IT and Improvement

Bruce_the_Shark_by_hayn“Asking a consultant if you should….put in a new computer system is like asking a hungry Great White Shark if the water is warm and you should go for a swim.” (Seddon quoting Craig, D and Brooks, R)

We all know about the wonders that can be achieved through technology…we also know the massive pain that we can suffer from trying to jump on/ implement the next ‘big thing’.

Another quote that fits well in this space:

“IT marketing is more hyped than next season’s fashion colours and the MTV awards combined.” (Unsourced)

John Seddon contends that the problem with IT is with the way we approach it, this being something like:

  • We see some potential ‘holy grail’ dangled in front of us that seems to play to our symptoms;
  • We write some specification of what we think we need/ how we might use the ‘shiny new thing’;
  • The IT provider then takes this, re-writes it in their own version (a straight jacket if you will) and then delivers against this;
  • …which then fails to deliver against our actual reality (which only now we begin to properly understand…but this is now too late);
  • …so the supplier blames our original specification;
  • …and succeeds in selling more ‘implementation consultancy’ to ostensibly ‘put matters right’ or, at the risk of being cynical, ties us further into the abyss of their technology.

Seddon proposes that our approach should be to “understand and improve – then ask if IT can further improve.”

  • Understand: Ignore IT. Do not even assume the problem, or solution, has anything to do with IT. Instead, work first to understand the ‘what’ and ‘why’ of current performance as a system…which means learning about demand, capability, flow, waste…and the underlying causes of waste;
  • Improve: Improve performance without using IT to do so. If you currently use IT, either leave it in place or work without it. Now, improve doesn’t just mean the process…it very often means the management system surrounding it;
  • Ask ‘can IT further improve this system?’: It is only now that you can address the benefits that potential IT counter-measures can bring because you are asking from a true position of knowledge about the work. This is IT being ‘pulled’ into the work rather than dictating the method (“the way the work works”).

And, throughout all of the above, we should be measuring the capability of the system against its purpose (from the customers’ point of view) and can then consider whether each change in method (including the use of IT) has in fact been an improvement.

Now, an obvious chicken-and-egg question arises here: ‘…but don’t I first need IT to measure capability?’. A couple of thoughts in reply:

  • You don’t need IT to capture the demand trigger point and its satisfaction point….though it is likely to make it much easier – the same ‘understand, improve and then ask if IT can further improve’ applies to IT reporting. Before touching IT for reporting, you need to understand what you should be measuring. I have seen most IT implementations deliver a suite of out-of-the box reports that do not measure capability;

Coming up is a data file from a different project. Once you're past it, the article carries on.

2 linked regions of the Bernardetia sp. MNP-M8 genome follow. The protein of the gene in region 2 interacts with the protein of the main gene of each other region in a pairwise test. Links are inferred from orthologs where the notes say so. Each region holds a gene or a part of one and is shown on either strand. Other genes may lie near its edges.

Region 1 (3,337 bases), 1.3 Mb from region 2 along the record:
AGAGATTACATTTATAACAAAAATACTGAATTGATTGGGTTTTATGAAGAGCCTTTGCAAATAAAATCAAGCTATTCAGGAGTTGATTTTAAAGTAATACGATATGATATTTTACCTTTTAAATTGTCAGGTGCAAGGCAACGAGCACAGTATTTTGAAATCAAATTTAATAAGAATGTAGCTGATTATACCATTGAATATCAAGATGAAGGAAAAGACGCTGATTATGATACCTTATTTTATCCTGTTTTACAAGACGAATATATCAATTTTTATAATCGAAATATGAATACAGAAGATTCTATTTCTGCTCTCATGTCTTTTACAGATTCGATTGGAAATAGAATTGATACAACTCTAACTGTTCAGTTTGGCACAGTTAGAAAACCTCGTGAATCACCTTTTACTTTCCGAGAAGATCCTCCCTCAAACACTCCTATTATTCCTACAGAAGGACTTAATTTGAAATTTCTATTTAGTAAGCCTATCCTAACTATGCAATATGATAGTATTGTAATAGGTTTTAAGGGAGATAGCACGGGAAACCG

• Even if your IT ‘solution’ delivers you such measures, you need to understand whether they are being distorted by the process performers due to the effects of the management system on their behaviours? …perhaps this needs focus first?

Two parallel tracks

railway-track-leading-into-distanceI get a number of different reactions from people when I discuss organisational ‘systems thinking’ ideas with them. These range:

  • from “wow, that’s so right…but we are completely stuck in our current ‘command-and-control’ reality and surely can’t do anything about it!” ;
  • to “we need change and I can’t wait around for your theory to come to fruition – I’m going to accept things as they are and tinker at the edges as best I can…otherwise I will go mad with frustration!”.

To quote Russell Ackoff: the later response above is basically trying to make a “wrong thing righter” or, in effect, limit the damage.

However, I am very mindful that people can’t feast on ideas alone and that the point is to improve. All the theory in the world won’t help if we can’t apply it.

I have pondered this dilemma a lot and often…and came across (what is to me) a profound answer to this dilemma, as written by Alfie Kohn:

“When something is wrong with the present system, you move on two tracks at once.

  • You do what you can within the confines of the current structure, trying to minimise its harm.
  •  You also work with others to try to change that structure, conscious that nothing dramatic may happen for a very long time.

If we move exclusively on the latter track, such as by mobilising people to dismantle [the destructive instruments of the] system, we may not be doing enough to protect [our colleagues] from the destructive effects [of these instruments] with which they are going to be controlled in the meantime.

But – and this point can be more difficult to recognise – if we simply reconcile ourselves to the status quo and spend all our time getting our [colleagues] to accommodate themselves to it and play the game, then nothing will change and they will have to do the same with their [colleagues and on and on].

As someone once said, realism corrupts; absolute realism corrupts absolutely.”

So, we need to simultaneously travel along two tracks.

We need to accept that our progress along the (truly) transformational track of changing our management system will take time….but we MUST start and sustain this journey (i.e. not see it as an impossibility) whilst also doing what we can within our current daily realities. We can only do this if you and I continue to think, collaborate and learn….which, I suggest, may be intrinsically motivating for us and give us a clearer sense of purpose.